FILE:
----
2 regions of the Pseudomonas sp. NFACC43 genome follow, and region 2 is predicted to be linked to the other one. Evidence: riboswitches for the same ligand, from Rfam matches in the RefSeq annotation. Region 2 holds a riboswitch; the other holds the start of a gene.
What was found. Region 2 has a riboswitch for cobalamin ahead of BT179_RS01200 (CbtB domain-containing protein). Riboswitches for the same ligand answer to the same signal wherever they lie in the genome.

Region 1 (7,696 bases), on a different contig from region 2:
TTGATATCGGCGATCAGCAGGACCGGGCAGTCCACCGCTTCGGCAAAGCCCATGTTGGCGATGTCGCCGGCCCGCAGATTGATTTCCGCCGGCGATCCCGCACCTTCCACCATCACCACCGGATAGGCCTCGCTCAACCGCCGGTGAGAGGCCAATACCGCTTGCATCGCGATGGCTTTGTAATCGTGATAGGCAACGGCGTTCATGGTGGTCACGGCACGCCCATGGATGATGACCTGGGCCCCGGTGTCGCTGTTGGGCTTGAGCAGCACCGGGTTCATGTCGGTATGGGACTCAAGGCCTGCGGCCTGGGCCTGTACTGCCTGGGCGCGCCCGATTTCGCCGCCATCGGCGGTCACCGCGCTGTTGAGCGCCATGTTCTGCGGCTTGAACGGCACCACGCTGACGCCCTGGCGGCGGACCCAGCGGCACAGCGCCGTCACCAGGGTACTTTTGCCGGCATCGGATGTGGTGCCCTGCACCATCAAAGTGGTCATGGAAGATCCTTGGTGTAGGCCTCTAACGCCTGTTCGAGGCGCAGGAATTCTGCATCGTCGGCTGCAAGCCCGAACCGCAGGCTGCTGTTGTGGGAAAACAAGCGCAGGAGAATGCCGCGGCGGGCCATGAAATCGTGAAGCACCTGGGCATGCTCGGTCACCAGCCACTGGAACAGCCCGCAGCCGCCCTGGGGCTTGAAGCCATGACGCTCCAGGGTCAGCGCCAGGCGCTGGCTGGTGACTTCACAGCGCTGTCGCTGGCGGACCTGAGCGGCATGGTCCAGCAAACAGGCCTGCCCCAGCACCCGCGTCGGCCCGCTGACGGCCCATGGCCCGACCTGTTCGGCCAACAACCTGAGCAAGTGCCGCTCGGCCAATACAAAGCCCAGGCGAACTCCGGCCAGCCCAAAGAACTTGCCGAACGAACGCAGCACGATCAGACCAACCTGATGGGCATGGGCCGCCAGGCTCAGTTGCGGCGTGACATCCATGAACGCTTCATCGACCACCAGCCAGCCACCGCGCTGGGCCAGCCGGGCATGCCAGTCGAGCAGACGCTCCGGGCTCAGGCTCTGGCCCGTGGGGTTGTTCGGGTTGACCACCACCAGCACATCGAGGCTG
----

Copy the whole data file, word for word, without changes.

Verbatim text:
2 regions of the Pseudomonas sp. NFACC43 genome follow, and region 2 is predicted to be linked to the other one. Evidence: riboswitches for the same ligand, from Rfam matches in the RefSeq annotation. Region 2 holds a riboswitch; the other holds the start of a gene.
What was found. Region 2 has a riboswitch for cobalamin ahead of BT179_RS01200 (CbtB domain-containing protein). Riboswitches for the same ligand answer to the same signal wherever they lie in the genome.

Region 1 (7,696 bases), on a different contig from region 2:
TTGATATCGGCGATCAGCAGGACCGGGCAGTCCACCGCTTCGGCAAAGCCCATGTTGGCGATGTCGCCGGCCCGCAGATTGATTTCCGCCGGCGATCCCGCACCTTCCACCATCACCACCGGATAGGCCTCGCTCAACCGCCGGTGAGAGGCCAATACCGCTTGCATCGCGATGGCTTTGTAATCGTGATAGGCAACGGCGTTCATGGTGGTCACGGCACGCCCATGGATGATGACCTGGGCCCCGGTGTCGCTGTTGGGCTTGAGCAGCACCGGGTTCATGTCGGTATGGGACTCAAGGCCTGCGGCCTGGGCCTGTACTGCCTGGGCGCGCCCGATTTCGCCGCCATCGGCGGTCACCGCGCTGTTGAGCGCCATGTTCTGCGGCTTGAACGGCACCACGCTGACGCCCTGGCGGCGGACCCAGCGGCACAGCGCCGTCACCAGGGTACTTTTGCCGGCATCGGATGTGGTGCCCTGCACCATCAAAGTGGTCATGGAAGATCCTTGGTGTAGGCCTCTAACGCCTGTTCGAGGCGCAGGAATTCTGCATCGTCGGCTGCAAGCCCGAACCGCAGGCTGCTGTTGTGGGAAAACAAGCGCAGGAGAATGCCGCGGCGGGCCATGAAATCGTGAAGCACCTGGGCATGCTCGGTCACCAGCCACTGGAACAGCCCGCAGCCGCCCTGGGGCTTGAAGCCATGACGCTCCAGGGTCAGCGCCAGGCGCTGGCTGGTGACTTCACAGCGCTGTCGCTGGCGGACCTGAGCGGCATGGTCCAGCAAACAGGCCTGCCCCAGCACCCGCGTCGGCCCGCTGACGGCCCATGGCCCGACCTGTTCGGCCAACAACCTGAGCAAGTGCCGCTCGGCCAATACAAAGCCCAGGCGAACTCCGGCCAGCCCAAAGAACTTGCCGAACGAACGCAGCACGATCAGACCAACCTGATGGGCATGGGCCGCCAGGCTCAGTTGCGGCGTGACATCCATGAACGCTTCATCGACCACCAGCCAGCCACCGCGCTGGGCCAGCCGGGCATGCCAGTCGAGCAGACGCTCCGGGCTCAGGCTCTGGCCCGTGGGGTTGTTCGGGTTGACCACCACCAGCACATCGAGGCTG